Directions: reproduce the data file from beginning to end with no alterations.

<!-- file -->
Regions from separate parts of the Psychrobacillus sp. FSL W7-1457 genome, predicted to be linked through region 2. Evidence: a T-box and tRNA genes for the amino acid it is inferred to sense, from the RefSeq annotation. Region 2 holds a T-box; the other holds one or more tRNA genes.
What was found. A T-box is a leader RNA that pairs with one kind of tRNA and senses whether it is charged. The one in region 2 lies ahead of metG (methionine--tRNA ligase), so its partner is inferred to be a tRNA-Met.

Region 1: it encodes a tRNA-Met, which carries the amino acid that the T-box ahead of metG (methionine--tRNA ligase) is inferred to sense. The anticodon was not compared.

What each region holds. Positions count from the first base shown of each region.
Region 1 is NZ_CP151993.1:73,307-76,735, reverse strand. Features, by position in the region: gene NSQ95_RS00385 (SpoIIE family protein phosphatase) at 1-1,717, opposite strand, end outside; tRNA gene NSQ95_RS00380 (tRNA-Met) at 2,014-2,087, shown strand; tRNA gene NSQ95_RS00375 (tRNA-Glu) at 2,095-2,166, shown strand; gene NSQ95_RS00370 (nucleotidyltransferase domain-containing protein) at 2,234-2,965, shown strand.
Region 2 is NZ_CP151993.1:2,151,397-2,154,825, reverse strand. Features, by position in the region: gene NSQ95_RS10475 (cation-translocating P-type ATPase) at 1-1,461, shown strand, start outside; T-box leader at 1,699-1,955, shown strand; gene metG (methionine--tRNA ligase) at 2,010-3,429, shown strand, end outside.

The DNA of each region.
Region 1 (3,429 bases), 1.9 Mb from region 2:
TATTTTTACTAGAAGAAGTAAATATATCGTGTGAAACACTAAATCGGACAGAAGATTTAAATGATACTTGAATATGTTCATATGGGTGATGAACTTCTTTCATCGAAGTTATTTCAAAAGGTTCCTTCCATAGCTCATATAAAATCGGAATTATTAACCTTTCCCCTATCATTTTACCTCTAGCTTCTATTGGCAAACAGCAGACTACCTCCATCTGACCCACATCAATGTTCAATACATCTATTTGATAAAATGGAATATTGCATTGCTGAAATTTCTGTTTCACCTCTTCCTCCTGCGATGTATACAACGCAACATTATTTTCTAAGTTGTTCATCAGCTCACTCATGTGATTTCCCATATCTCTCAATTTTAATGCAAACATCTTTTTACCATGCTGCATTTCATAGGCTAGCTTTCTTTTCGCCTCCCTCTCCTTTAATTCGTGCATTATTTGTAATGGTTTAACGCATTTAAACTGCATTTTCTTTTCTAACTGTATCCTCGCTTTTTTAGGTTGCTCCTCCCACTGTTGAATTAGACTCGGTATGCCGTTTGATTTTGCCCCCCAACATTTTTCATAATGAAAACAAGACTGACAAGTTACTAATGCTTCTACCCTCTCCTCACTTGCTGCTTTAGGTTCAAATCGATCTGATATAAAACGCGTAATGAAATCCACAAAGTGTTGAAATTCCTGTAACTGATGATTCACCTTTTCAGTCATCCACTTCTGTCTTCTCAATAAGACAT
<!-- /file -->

Regions from separate parts of the Psychrobacillus sp. FSL W7-1457 genome, predicted to be linked through region 2. Evidence: a T-box and tRNA genes for the amino acid it is inferred to sense, from the RefSeq annotation. Region 2 holds a T-box; the other holds one or more tRNA genes.
What was found. A T-box is a leader RNA that pairs with one kind of tRNA and senses whether it is charged. The one in region 2 lies ahead of metG (methionine--tRNA ligase), so its partner is inferred to be a tRNA-Met.

Region 1: it encodes a tRNA-Met, which carries the amino acid that the T-box ahead of metG (methionine--tRNA ligase) is inferred to sense. The anticodon was not compared.

What each region holds. Positions count from the first base shown of each region.
Region 1 is NZ_CP151993.1:73,307-76,735, reverse strand. Features, by position in the region: gene NSQ95_RS00385 (SpoIIE family protein phosphatase) at 1-1,717, opposite strand, end outside; tRNA gene NSQ95_RS00380 (tRNA-Met) at 2,014-2,087, shown strand; tRNA gene NSQ95_RS00375 (tRNA-Glu) at 2,095-2,166, shown strand; gene NSQ95_RS00370 (nucleotidyltransferase domain-containing protein) at 2,234-2,965, shown strand.
Region 2 is NZ_CP151993.1:2,151,397-2,154,825, reverse strand. Features, by position in the region: gene NSQ95_RS10475 (cation-translocating P-type ATPase) at 1-1,461, shown strand, start outside; T-box leader at 1,699-1,955, shown strand; gene metG (methionine--tRNA ligase) at 2,010-3,429, shown strand, end outside.

The DNA of each region.
Region 1 (3,429 bases), 1.9 Mb from region 2:
TATTTTTACTAGAAGAAGTAAATATATCGTGTGAAACACTAAATCGGACAGAAGATTTAAATGATACTTGAATATGTTCATATGGGTGATGAACTTCTTTCATCGAAGTTATTTCAAAAGGTTCCTTCCATAGCTCATATAAAATCGGAATTATTAACCTTTCCCCTATCATTTTACCTCTAGCTTCTATTGGCAAACAGCAGACTACCTCCATCTGACCCACATCAATGTTCAATACATCTATTTGATAAAATGGAATATTGCATTGCTGAAATTTCTGTTTCACCTCTTCCTCCTGCGATGTATACAACGCAACATTATTTTCTAAGTTGTTCATCAGCTCACTCATGTGATTTCCCATATCTCTCAATTTTAATGCAAACATCTTTTTACCATGCTGCATTTCATAGGCTAGCTTTCTTTTCGCCTCCCTCTCCTTTAATTCGTGCATTATTTGTAATGGTTTAACGCATTTAAACTGCATTTTCTTTTCTAACTGTATCCTCGCTTTTTTAGGTTGCTCCTCCCACTGTTGAATTAGACTCGGTATGCCGTTTGATTTTGCCCCCCAACATTTTTCATAATGAAAACAAGACTGACAAGTTACTAATGCTTCTACCCTCTCCTCACTTGCTGCTTTAGGTTCAAATCGATCTGATATAAAACGCGTAATGAAATCCACAAAGTGTTGAAATTCCTGTAACTGATGATTCACCTTTTCAGTCATCCACTTCTGTCTTCTCAATAAGACAT